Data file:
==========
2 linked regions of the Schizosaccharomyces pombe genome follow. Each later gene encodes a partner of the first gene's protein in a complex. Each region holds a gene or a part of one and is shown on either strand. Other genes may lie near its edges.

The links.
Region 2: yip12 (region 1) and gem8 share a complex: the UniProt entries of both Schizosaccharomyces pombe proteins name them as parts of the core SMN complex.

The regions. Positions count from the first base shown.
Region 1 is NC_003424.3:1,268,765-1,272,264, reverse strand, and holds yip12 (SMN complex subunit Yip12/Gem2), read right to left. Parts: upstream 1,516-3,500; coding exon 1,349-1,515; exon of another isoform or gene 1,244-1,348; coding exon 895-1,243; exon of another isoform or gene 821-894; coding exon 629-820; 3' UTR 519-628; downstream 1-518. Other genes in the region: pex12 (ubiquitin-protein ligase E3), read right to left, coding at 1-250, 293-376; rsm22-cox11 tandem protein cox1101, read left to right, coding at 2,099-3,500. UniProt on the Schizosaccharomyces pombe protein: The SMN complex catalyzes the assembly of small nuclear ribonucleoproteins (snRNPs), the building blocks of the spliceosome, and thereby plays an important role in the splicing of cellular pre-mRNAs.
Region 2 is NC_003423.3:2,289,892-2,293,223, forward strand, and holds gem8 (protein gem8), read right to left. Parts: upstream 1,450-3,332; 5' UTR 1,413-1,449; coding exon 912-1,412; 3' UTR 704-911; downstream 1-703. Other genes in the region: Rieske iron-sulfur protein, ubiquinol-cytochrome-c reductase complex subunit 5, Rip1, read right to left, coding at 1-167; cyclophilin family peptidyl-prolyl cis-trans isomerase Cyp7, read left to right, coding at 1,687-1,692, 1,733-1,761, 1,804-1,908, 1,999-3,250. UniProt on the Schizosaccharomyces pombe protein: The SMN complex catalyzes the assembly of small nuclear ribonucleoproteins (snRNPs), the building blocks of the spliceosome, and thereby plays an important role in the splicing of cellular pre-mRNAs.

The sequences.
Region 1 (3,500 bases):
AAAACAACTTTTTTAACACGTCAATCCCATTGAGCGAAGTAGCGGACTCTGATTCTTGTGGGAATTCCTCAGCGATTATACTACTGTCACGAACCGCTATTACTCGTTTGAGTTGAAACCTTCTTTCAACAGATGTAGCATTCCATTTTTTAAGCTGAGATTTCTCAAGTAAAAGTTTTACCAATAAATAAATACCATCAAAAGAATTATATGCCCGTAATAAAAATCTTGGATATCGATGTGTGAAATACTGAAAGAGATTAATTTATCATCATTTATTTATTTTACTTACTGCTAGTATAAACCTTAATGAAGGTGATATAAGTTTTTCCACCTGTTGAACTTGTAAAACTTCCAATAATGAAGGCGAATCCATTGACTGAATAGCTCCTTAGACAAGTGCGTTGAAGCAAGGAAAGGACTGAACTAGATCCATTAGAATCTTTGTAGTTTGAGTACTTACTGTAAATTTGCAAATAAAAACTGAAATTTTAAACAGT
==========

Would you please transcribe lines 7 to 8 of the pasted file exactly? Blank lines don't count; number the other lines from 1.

The sequences.
Region 1 (3,500 bases):